🪓 Dead heading Iris and other bulbs. Here in Alicante province most of the Iris and other bulbs have been in bloom for weeks; and it has been a very good year. However, if you want excellent flowers next year you must dead head as soon as the flower has finished. If you fail to dead head then the plant will direct all its energy into creating seed and this will diminish the bulb and next years potential flower.

A few years ago it became fashionable when bulbs had finished flowering to tie the plant leaves and stems into a tidy knot. This was especially the case with daffodils and tulips. But please don’t do this as it is disastrous for the bulb. For the bulb to be replenished you need the stem and leaves to continue the process of photosynthesis to feed the bulb with energy.

When deadheading Iris go just below the spent flower head and you will see a swelling of the stem, cut just below this swelling for the maximum benefit. The first photos below show various stands of Iris at various stages in the deadheading cycle. It is important that you don’t wait till all the flowers in a particular stand have finished flowering. Treat each plant individually and dead head them as they become ready. The final photo shows exactly where to cut for the best results. Click on each photo for a larger view.

Finally with long stemmed plants like Iris you don’t want them flopping down and shading out other plants as they die. So the easiest thing to do is just tie them up loosely. Also make sure you think of succession planting, a large stand of Iris will leave a big hole in your border, and you will not be able to plant directly into the bulb area. I overcome this by having a ground cover plant such as trailing Lantana which sits beside the Iris stand and then comes into play when I eventually chop down the stems. The photo below shows my loosely tied Iris with the ambitious Lantana waiting to take over.

Another bulb that I dead head is a few pots of spiral grass that I leave sitting on window ledges. After deadheading the flowers I will cut back the stems in about a month or two. These will be left sitting on the potting bench till late Autumn when they show some re growth and then they will be back in action for Winter and Spring. I am replacing them on the window ledges with Geraniums which will be swopped to the potting bench and replaced with the spiral grass in its turn; ah the beauty of seasonality. The photos below show the spiral grass flowers getting the chop and finally finding their way to the potting bench. The final photo shows the upstart geraniums who have taken over. Click on each photo for a larger view.

Finally, before I leave deadheading for a while, don’t forget to deadhead every day on repeat flowering plants such as Roses. The more you dead head the greater will be the repeat flowering. And also, don’t forget to compost all your spent flower heads as you will be adding to the wonderful circle of life in your garden. Oh, and another thing always thank your plants as you deadhead them it pays to show your appreciation, and if you like, say a little prayer and tell them how much you are looking forward to seeing them next year. The photos below show a couple of colourful trugs heading for the compost bins. Click on each photo for a larger view.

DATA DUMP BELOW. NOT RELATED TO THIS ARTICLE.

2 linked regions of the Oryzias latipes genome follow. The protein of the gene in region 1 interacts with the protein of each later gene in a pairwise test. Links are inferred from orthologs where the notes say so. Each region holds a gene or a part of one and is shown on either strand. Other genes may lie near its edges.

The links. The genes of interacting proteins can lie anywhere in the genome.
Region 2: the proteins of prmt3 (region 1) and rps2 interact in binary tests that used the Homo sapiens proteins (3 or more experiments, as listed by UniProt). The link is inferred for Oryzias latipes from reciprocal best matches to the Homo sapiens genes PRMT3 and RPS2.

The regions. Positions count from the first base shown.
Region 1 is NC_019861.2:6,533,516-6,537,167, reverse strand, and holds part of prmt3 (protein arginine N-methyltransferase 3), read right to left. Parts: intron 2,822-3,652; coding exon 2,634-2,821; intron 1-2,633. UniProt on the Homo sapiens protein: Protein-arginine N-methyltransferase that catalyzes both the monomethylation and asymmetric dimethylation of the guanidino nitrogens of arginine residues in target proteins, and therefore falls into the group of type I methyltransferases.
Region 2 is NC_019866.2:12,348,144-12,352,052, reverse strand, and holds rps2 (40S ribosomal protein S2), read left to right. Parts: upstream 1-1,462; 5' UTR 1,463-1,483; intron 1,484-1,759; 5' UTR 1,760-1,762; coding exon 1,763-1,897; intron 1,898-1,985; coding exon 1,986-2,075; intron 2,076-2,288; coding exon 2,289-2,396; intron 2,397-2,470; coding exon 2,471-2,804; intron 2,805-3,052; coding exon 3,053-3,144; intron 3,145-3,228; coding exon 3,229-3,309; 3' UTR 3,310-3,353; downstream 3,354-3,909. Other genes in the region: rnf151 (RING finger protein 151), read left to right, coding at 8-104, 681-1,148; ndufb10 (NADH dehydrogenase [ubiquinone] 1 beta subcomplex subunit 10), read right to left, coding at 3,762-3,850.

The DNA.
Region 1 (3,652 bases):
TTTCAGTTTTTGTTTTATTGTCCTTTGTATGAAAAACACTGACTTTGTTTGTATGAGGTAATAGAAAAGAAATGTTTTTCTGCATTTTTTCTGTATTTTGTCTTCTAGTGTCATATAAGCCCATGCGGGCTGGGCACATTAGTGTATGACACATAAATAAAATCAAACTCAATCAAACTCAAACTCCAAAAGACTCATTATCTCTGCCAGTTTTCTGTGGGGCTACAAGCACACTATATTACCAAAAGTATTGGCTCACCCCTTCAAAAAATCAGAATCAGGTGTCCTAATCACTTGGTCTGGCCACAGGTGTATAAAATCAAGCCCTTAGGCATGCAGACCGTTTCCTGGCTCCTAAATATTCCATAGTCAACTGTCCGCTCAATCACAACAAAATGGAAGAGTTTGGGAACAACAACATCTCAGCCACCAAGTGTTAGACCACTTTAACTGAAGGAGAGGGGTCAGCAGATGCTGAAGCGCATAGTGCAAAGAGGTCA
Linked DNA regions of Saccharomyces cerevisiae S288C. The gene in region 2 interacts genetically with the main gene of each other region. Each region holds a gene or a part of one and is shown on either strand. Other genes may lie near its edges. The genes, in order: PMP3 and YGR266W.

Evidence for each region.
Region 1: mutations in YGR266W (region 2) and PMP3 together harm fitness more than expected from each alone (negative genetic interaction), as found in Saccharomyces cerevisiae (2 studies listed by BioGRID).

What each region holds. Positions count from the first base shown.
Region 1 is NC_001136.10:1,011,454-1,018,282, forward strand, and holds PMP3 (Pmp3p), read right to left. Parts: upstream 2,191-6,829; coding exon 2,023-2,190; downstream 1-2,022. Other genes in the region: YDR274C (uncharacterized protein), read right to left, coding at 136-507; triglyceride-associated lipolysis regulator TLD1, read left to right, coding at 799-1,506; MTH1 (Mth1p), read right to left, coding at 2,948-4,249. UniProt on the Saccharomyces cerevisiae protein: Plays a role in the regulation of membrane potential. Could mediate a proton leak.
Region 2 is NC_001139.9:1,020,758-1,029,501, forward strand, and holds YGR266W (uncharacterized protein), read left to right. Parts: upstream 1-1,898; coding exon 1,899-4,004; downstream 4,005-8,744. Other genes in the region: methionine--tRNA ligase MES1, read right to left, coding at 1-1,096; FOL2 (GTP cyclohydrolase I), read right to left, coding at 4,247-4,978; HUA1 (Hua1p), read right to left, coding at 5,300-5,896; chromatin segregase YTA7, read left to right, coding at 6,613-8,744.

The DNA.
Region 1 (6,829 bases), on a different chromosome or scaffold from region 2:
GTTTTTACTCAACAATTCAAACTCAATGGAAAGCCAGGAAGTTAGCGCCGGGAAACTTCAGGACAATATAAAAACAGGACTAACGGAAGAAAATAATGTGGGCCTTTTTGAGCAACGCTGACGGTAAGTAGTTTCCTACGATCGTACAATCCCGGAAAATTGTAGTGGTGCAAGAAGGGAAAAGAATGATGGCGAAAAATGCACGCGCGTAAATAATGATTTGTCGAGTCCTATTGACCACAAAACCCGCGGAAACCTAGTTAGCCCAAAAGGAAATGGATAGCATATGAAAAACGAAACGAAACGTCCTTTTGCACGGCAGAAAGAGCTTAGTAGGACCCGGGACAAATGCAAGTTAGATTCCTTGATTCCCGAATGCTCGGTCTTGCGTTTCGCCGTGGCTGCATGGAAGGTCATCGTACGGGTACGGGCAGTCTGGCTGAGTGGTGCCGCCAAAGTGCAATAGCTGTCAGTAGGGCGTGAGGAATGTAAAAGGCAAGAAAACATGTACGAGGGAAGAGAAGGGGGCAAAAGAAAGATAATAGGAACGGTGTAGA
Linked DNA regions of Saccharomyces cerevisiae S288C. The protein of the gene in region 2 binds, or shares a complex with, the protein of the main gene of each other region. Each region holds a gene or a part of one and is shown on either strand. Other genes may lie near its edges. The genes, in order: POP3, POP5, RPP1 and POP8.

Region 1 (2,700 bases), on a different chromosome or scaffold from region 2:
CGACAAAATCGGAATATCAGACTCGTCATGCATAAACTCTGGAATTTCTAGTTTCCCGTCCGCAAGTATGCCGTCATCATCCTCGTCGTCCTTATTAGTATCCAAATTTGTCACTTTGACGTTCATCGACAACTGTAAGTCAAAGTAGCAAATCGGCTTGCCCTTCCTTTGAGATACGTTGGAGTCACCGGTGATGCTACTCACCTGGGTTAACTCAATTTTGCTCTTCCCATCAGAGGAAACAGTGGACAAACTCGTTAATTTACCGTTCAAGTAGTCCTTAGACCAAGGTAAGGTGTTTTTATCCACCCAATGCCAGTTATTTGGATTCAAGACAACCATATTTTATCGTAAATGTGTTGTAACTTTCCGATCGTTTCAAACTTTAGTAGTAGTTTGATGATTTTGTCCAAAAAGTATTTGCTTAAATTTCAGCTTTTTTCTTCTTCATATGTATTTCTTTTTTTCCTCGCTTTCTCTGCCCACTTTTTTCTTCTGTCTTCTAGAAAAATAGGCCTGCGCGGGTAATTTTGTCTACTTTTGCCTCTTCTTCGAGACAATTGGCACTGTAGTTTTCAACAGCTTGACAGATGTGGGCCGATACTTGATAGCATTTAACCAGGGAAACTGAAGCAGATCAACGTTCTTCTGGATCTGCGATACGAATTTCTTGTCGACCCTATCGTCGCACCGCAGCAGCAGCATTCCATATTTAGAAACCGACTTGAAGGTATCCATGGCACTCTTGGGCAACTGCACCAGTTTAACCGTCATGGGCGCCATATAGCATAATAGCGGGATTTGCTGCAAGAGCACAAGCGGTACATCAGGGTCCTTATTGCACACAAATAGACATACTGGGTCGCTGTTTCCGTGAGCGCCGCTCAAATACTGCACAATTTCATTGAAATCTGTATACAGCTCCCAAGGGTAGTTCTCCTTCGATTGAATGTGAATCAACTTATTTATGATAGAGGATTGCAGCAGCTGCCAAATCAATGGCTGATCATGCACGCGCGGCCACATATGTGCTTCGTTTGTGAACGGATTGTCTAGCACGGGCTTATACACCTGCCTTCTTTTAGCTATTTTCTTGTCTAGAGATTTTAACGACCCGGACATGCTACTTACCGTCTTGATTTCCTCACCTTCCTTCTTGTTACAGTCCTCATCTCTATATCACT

Slugs, Snails, Greenfly – this time it’s war

Just as everything gets growing in the garden so we start to face the normal onslaught of nature red in tooth and claw. Suddenly, everything wants to chew, chomp, gnaw and generally eat every plant you have lovingly grown all Winter. It can be heartbreaking to see all your hard work being destroyed, sometimes literally overnight by an invasion of Greenfly that you did not notice till it is too late.

Now there tends to be two basic responses to this; either you use chemicals, or you rely on nature to correct the balance. But in my opinion neither of them hold true on all occasions. You can be against chemicals and hope that nature will self correct, and on the rare occasion armies of Ladybirds will fly in and save some of your plants. However, from my experience you will have to sparingly use some chemicals just to keep the overall balance.

Anyway let’s get on with it. Get your glasses on and have a good look at your plants, it’s war out there.

21st April 2021. Things I have been doing lately:

🍃 Dealing with Greenfly. If like me you are getting old and need reading glasses, then it is time to put them on and have a close look at all your plants. I suspect you will find that Greenfly are building vast colonies on most of your plants and sucking the life out of them. Greenfly are one of nature’s greatest camouflagers and can blend expertly with a wide range of plants. When I donned my glasses the other day for a quick check around I was confronted by Greenfly on my Roses and a Dame de Noche. The first photo below shows the heavily infected Dame de Noche and the second shows the start of a colony on a Rose. Click on each photo for a larger view.

Now, generally Greenfly won’t kill a plant, but they can greatly weaken it and destroy its shape and looks. If you are going to use chemicals (and I do when necessary), then you need the right tools for the job. For large infestations I suggest that you use a 5 litre pump action sprayer these are very cheap and efficient. You can mix up enough chemicals for the whole garden and get it sprayed all in one go. For smaller infestations, and to make sure they don’t become big ones, then you need a hand held ready mixed proprietary spray. With the smaller spray you can just pop to the shed and fetch it when you see a problem. The photo below shows the chemicals I use and my spray equipment. Other brands are of course available.